It’s hard to say how much ability there is to kill misbehaving vaults when a section has compromised consensus. It’s sorta the point of the whole network to not need consensus for everything by everyone all the time, so the wider the needed coverage of consensus the less advantage there is to having sections. I’m not that familiar with the way ‘consensus conflict’ scales to multiple sections and haven’t really thought that much about it. Hopefully someone can answer this better than me.


Very cool thought experiment. Thanks. Helps visualizing a lot.

If I read your numbers correctly, they indicate that it would take 3x existing network nodes being added by a single centrally-controlled source to achieve the +62.5%. Anything short of that would be, as you say, participation. Multiple, uncoordinated actors would simply make it harder for each other. Very cool.

This also assumes, I think, that there is huge back-channel networking and data exchange between these nodes to allow mutual knowledge and coordination, in real time. Gets mind-boggling pretty quickly.

Adding data chains for data and section cross-checks and it gets pretty tight.


This is not quite correct. The table lists the percent of sections in the network that have been compromised. So if the attacker has 3x existing network nodes (ie adding 300K to a network of 100K) the attacker would completely control 66% of the network. Ideally the attacker has control of 0.00% of the network!

The key takeaway from the results is that an attacker owning 10% of all vaults on the network still results in no effect. More than that and they may begin to gain control of a section (at least as simulated, reality may differ due to 1. ageing and 2. quorum being determined by ‘group consensus’ not ‘section consensus’ and 3. datachains for data).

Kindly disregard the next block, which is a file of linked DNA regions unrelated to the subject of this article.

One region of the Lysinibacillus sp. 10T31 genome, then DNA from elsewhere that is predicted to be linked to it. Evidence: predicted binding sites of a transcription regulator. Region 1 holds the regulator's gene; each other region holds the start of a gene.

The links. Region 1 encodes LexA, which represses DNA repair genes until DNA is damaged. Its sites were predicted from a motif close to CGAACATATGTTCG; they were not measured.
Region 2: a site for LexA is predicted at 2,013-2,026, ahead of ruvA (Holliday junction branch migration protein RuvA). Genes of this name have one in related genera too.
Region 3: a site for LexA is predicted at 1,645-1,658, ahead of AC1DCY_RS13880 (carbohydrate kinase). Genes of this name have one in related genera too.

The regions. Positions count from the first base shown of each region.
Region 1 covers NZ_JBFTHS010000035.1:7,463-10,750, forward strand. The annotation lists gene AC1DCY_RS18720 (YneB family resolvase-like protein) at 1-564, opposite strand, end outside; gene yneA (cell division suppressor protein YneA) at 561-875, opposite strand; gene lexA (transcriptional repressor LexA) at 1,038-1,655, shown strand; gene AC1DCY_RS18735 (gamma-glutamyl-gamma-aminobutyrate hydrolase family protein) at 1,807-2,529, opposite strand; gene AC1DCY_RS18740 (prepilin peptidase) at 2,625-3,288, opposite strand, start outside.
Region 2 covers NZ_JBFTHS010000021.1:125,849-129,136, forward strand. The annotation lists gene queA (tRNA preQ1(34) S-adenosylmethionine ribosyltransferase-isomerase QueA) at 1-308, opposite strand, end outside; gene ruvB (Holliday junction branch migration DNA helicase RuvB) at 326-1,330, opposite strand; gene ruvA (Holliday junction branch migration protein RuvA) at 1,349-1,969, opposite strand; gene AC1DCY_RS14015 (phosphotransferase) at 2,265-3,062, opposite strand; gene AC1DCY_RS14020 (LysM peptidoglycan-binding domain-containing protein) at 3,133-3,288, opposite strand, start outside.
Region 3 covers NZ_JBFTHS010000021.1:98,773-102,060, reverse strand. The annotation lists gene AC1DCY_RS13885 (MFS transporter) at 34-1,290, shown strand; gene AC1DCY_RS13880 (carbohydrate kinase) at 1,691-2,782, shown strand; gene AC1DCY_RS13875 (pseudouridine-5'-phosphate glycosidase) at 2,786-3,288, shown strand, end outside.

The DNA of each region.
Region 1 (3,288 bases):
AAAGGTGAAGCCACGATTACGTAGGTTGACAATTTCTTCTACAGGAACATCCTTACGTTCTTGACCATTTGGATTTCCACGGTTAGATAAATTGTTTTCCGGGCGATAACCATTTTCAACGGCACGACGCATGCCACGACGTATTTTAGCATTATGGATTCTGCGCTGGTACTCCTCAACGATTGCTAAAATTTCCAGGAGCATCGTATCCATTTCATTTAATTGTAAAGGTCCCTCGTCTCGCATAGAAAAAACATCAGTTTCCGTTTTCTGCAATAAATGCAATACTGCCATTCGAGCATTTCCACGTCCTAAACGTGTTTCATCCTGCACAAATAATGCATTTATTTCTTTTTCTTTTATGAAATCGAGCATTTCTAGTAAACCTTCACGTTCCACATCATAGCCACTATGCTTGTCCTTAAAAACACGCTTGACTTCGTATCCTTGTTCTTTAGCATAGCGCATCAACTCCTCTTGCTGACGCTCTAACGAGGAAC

So how many vaults does it take for the google attack to have some effect (no matter how small)? Somewhere between 10% and 20% of all vaults on the network results in a section being owned by the attacker.

This isn’t necessarily a good result or a bad result, but it does put some numbers around the otherwise intangible question of ‘how much is enough’ for this kind of attack.


Hmmmm - including node aging and the elder concept, assuming some kind of gaussian distributed reconnection behavior of the good nodes… It would be interesting how long it would take the attacker to get to that point you calculated there :thinking:

(assuming all good nodes being farmers with no reconnect you’d have the high percentage of attacking nodes but 0 effects because they’d ‘never’ become elders… Of course not correct because locally they could control a section after some splits :thinking:)


Nice work

Yes even one section is 1 too many.

Was this done with a spreadsheet? and can you make it available?

For me honestly though makes the above simulation interesting and only really useful when there is a simulation with node aging for comparison.

I would be very concerned with this sort of figures.

Now do you consider that a google attack would be using these sort of node numbers of 10K to 300K? Or in a realistic situation would they be using much higher numbers?

The reason I ask is because I would consider a network with 100K nodes (before #) to be a baby network starting out. Because if I am not mistaken Maidsafe themselves would have many thousands of nodes at the start and many of us in the forum would likely have quite a number of nodes and 100K might be the starting point of the live network with maybe a few hundred thousand nodes within a week of going live. (educated/experience Guesswork)


As a speculation of mine, maybe some big companies like Google and Microsoft are willing to support the SAFE network with a lot of vaults early on in order to secure the network and to use it for their own businesses.